3 Replies Latest reply on Feb 6, 2016 10:56 AM by Bill Gehrke

    RAID workflow with Premiere Pro

    Video Editor Level 1

      I am looking into purchasing a RAID array for my editing workstation.  I haven't been able to find any conclusive evidence as to what system is the most reliable for editing from a RAID array with Premiere Pro CC.

      I am looking at the Drobo 5D, G-tech gSpeed 4 bay, QNAP TS-853, and the LaCie 4Big Quadra.  My initial thought was that e-Sata would be the best connection, but now I am considering USB 3 or Thunderbolt.  I work on a PC, so if I can find a Thunderbolt card that would work, but until then USB 3 I think is the best option.  Does anyone have success with working any of these units or have a better suggestion.  I want to be able to edit off the RAID array so my files are always "safe" and backed up.

        • 1. Re: RAID workflow with Premiere Pro
          kulpreet singh Adobe Employee

          Hi,

           

          This article will surely give you some information on this:

          To RAID or not to RAID, that is the question

           

          Thanks,

          Kulpreet Singh

          • 2. Re: RAID workflow with Premiere Pro
            Warren Heaton Adobe Community Professional

            For video editing, RAID 0 + 1.  So you'd have spanning for speed and mirroring for redundancy.

             

            Do you know what sustained data transfer rate your footage requires?  You might be able to go without any RAID setup at all depending on the data rate you need for what and how you edit.

             

            You maybe able to just go with a RAID 5; however, it's important to remember that a RAID 5 only protects against drive failure.  It offers no protection against the occasional file corruption nor accidental deletion of a file.

             

            Unfortunately, Thunderbolt ports are only available integrated into the motherboard.  But, again, depending on your data rate requirements, USB3 or eSATA could certainly work.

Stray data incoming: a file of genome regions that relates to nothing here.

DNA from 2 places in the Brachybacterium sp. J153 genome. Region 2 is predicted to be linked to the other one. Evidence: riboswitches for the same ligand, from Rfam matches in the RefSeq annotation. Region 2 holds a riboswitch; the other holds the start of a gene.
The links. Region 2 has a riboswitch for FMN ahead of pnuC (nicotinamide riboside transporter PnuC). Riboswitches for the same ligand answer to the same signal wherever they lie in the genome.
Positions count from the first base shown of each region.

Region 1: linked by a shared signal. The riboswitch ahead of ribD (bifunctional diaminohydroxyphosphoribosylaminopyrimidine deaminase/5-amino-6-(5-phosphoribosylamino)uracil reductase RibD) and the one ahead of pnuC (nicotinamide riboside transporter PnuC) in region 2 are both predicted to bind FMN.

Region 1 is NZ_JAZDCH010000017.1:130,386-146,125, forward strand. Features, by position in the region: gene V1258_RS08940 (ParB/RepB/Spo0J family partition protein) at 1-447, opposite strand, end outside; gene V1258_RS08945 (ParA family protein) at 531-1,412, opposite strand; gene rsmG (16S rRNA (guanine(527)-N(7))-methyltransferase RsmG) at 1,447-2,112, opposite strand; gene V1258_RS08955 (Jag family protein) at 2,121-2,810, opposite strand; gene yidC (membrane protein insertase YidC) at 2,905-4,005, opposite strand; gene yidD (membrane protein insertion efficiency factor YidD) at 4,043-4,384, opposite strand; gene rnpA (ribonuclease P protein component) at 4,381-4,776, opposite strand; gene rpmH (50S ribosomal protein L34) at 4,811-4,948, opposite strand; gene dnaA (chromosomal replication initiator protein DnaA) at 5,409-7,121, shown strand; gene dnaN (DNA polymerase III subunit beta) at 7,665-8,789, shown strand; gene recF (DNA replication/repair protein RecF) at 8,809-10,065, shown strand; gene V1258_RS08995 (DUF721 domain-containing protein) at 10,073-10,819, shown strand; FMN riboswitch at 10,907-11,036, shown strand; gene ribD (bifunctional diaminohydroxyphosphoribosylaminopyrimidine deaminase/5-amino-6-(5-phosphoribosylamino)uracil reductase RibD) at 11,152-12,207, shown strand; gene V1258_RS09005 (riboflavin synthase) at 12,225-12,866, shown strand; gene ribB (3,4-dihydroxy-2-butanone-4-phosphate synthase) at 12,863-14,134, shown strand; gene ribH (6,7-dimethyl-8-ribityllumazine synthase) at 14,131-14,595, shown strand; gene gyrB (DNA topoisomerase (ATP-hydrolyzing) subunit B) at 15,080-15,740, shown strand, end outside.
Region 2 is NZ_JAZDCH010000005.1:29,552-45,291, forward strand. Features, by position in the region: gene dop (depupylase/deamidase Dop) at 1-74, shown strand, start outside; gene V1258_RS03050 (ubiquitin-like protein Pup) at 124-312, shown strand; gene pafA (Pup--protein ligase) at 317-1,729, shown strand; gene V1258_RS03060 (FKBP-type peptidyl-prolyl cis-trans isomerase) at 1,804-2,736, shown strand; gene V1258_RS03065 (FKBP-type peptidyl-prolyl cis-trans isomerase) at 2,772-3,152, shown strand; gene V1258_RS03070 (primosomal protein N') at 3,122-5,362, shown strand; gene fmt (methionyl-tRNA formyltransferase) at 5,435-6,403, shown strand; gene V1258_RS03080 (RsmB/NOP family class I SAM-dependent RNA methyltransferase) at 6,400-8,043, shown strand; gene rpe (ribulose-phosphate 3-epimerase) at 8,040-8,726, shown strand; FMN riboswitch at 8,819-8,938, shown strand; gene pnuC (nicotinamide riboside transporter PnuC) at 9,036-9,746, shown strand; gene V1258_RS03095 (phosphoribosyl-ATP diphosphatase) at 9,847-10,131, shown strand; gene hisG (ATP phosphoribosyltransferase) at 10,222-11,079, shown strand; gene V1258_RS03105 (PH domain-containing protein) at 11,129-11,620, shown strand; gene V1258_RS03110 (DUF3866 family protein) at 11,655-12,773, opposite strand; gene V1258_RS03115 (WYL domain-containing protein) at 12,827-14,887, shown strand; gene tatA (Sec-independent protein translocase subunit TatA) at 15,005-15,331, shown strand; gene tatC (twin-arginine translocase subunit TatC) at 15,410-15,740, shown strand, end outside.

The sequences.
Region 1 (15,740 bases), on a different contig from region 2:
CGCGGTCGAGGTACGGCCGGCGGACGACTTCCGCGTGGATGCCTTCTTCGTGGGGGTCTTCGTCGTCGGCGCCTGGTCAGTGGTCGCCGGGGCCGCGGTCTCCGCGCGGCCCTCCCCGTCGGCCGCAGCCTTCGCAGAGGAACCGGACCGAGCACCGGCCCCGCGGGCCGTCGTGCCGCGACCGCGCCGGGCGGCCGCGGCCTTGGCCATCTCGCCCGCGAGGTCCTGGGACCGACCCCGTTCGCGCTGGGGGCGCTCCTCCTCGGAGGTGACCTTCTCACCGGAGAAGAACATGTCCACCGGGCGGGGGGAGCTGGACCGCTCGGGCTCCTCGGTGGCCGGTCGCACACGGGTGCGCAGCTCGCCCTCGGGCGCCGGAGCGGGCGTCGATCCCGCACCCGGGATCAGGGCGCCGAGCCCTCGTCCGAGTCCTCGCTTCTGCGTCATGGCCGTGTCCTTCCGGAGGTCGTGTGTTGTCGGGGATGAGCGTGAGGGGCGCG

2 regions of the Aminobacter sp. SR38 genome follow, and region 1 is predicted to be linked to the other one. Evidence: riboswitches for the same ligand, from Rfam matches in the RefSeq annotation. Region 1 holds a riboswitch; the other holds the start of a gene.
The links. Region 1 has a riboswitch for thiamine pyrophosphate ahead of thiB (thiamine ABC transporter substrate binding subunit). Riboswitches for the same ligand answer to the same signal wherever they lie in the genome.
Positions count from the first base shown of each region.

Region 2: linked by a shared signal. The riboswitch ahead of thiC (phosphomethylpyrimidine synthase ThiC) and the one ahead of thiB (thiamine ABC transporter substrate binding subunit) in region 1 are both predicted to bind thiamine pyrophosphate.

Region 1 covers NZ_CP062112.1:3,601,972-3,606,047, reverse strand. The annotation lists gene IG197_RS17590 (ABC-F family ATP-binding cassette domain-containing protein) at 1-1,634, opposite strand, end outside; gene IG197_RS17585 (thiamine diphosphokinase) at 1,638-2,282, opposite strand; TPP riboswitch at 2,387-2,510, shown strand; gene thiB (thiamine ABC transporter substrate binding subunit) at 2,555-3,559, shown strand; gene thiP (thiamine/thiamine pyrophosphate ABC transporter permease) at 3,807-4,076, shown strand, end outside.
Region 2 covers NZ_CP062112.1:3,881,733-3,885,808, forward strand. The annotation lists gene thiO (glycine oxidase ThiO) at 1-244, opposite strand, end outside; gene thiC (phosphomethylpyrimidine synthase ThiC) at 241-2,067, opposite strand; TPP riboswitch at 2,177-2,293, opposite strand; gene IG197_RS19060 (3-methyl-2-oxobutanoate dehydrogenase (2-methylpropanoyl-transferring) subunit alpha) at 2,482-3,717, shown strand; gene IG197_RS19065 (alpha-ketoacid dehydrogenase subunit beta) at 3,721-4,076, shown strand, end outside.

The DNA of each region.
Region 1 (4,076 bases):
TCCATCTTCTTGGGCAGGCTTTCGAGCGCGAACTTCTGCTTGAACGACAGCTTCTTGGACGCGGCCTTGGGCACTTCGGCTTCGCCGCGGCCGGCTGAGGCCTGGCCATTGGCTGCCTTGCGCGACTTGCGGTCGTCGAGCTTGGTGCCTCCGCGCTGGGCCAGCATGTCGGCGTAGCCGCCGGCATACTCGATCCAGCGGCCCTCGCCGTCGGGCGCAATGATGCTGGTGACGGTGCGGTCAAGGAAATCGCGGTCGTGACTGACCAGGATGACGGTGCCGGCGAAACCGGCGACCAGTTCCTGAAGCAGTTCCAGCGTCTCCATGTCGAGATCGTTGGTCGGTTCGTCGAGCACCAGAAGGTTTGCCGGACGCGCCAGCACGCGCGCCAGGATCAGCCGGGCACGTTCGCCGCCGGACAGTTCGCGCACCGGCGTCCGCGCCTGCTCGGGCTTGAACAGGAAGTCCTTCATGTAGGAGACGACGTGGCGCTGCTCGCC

As far as the products that you listed:

            Drobo - While I've never lost any data on my two Drobos, I've also never been more nervous about the data on a drive partly due to the lack of a power switch not the early models and the Drobo Dashboard software not always working as expected.

            G-tech gSpeed - Hard to go wrong with G-tech.  I'd consider purchasing two: one for primary storage and one for back-up.  Configure each as RAID0 for speed and use cloning software to duplicate the data on the primary drive to the backup drive on a regular basis (nightly is ideal).

            QNAP TS-853 - NAS storage is not the right type of product for video editing.  SAN storage is.

            LaCie 4Big Quadra -  I'd consider purchasing two: one for primary storage and one for back-up.  Configure each as RAID0 for speed and use cloning software to duplicate the data on the primary drive to the backup drive on a regular basis (nightly is ideal).

             

             

             

            -Warren

            • 3. Re: RAID workflow with Premiere Pro
              Bill Gehrke Adobe Community Professional & MVP

              Here is another RAID article that Harm generated.in his Tweakers Pages

               

              That article is somewhat dated in that it was written before the latest generation of M.2 interfaces (PCIe Gen3 x4 versus SATA III) were available.  Today with a single device like the M.2 Samsung 950 Pro drive there is no need for RAID for performance if your per-project workflow can be handled in 500GB of space, and there are simple workarounds if you need more space..  My x99 workstation has no RAID.  You might want RAID for redundancy but I handle that otherwise. ,Here is the performance of a Samsung 950 Pro on my x99 workstation:

              Easily 10 times faster than hard disk drives and 3-4 times faster than good SATA III SSD's.  Now sometimes synthetic benchmarks are not what you obtain in real applications, but our Premiere Pro Benchmark on the Disk I/O test  you actually get 1500 MB/second write speed when exporting a disk intensive file from the Adobe Premiere Pro timeline.